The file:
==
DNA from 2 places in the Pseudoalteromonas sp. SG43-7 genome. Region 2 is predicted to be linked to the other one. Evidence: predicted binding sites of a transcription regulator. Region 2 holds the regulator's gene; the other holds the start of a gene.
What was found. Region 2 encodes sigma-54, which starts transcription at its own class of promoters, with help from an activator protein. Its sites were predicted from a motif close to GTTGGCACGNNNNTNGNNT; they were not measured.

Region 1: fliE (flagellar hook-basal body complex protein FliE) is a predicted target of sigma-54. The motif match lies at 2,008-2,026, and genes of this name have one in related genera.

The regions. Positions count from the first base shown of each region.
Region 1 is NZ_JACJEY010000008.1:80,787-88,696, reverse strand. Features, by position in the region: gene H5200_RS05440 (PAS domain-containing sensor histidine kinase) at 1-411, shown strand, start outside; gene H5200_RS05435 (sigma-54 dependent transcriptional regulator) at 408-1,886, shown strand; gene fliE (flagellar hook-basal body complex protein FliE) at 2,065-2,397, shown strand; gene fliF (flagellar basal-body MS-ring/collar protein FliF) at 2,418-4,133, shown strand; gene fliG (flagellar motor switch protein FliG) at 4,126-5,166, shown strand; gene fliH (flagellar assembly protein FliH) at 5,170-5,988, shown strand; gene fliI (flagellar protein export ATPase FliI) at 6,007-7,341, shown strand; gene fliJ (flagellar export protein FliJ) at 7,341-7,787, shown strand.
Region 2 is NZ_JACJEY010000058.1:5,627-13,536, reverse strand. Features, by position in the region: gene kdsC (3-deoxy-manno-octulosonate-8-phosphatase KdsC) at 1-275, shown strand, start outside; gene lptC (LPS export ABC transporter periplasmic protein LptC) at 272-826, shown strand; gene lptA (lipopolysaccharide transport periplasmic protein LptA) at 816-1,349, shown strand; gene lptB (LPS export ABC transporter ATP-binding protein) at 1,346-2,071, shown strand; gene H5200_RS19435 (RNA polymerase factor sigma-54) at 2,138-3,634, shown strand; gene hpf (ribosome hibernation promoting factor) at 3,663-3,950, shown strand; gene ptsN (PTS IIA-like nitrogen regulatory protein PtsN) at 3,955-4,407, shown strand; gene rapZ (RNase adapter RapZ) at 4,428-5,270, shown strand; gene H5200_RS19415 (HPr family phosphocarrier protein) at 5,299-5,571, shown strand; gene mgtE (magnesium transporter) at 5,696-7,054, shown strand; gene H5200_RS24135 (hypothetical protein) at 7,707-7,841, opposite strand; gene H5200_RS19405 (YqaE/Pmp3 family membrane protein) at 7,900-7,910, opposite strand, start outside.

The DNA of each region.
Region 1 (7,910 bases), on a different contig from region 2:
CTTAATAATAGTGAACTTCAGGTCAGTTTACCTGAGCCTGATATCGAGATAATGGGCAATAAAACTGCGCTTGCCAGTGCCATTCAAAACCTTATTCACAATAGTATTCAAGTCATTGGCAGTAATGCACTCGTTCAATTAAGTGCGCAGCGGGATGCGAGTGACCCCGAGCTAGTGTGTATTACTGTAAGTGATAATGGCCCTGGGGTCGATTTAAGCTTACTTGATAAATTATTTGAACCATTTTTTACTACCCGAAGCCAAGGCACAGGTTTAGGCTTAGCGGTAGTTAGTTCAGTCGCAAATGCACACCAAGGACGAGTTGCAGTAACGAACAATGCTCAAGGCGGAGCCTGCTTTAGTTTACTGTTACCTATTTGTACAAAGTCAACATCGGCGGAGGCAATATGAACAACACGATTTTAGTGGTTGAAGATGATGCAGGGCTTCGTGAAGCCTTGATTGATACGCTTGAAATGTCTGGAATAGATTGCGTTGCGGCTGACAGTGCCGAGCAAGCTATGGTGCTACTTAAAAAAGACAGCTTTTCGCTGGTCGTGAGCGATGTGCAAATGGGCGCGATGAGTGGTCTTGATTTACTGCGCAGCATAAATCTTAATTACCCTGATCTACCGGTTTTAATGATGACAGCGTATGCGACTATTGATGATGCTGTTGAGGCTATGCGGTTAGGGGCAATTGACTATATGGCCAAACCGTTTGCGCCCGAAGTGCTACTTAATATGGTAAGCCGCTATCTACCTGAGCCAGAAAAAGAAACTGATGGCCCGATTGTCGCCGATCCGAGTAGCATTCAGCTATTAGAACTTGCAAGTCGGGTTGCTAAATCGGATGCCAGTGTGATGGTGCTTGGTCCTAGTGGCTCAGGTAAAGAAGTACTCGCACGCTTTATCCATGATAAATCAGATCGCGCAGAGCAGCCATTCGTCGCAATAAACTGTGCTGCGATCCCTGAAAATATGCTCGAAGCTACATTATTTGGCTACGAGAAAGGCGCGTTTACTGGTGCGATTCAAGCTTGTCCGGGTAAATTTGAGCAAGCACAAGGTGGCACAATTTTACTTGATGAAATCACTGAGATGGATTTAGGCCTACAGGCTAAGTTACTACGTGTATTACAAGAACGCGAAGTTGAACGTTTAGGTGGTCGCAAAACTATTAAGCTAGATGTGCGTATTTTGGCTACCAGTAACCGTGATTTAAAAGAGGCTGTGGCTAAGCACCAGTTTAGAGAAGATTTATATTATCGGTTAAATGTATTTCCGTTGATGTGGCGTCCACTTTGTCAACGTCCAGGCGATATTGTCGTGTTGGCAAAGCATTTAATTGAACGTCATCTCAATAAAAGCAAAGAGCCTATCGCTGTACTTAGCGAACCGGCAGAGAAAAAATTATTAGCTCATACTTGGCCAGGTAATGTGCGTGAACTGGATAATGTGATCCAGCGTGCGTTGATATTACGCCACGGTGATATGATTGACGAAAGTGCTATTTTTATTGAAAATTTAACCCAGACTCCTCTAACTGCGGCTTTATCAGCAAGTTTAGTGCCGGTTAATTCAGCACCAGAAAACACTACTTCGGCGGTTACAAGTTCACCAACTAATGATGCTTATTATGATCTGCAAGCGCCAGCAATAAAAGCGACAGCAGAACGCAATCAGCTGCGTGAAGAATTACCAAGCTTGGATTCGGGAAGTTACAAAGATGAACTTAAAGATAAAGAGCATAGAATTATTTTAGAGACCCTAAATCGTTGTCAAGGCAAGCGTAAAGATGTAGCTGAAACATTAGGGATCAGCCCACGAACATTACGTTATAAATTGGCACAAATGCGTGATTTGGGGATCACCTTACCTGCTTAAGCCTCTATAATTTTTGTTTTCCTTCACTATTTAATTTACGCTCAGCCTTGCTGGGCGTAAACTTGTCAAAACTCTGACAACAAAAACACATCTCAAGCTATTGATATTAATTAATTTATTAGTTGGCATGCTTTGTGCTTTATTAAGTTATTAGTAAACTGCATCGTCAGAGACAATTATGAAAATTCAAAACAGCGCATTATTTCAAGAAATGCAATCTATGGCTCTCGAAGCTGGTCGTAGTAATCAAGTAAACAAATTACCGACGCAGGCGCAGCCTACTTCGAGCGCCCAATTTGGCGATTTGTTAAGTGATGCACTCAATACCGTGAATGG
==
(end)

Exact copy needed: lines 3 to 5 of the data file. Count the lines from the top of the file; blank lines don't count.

Region 1: fliE (flagellar hook-basal body complex protein FliE) is a predicted target of sigma-54. The motif match lies at 2,008-2,026, and genes of this name have one in related genera.

The regions. Positions count from the first base shown of each region.
Region 1 is NZ_JACJEY010000008.1:80,787-88,696, reverse strand. Features, by position in the region: gene H5200_RS05440 (PAS domain-containing sensor histidine kinase) at 1-411, shown strand, start outside; gene H5200_RS05435 (sigma-54 dependent transcriptional regulator) at 408-1,886, shown strand; gene fliE (flagellar hook-basal body complex protein FliE) at 2,065-2,397, shown strand; gene fliF (flagellar basal-body MS-ring/collar protein FliF) at 2,418-4,133, shown strand; gene fliG (flagellar motor switch protein FliG) at 4,126-5,166, shown strand; gene fliH (flagellar assembly protein FliH) at 5,170-5,988, shown strand; gene fliI (flagellar protein export ATPase FliI) at 6,007-7,341, shown strand; gene fliJ (flagellar export protein FliJ) at 7,341-7,787, shown strand.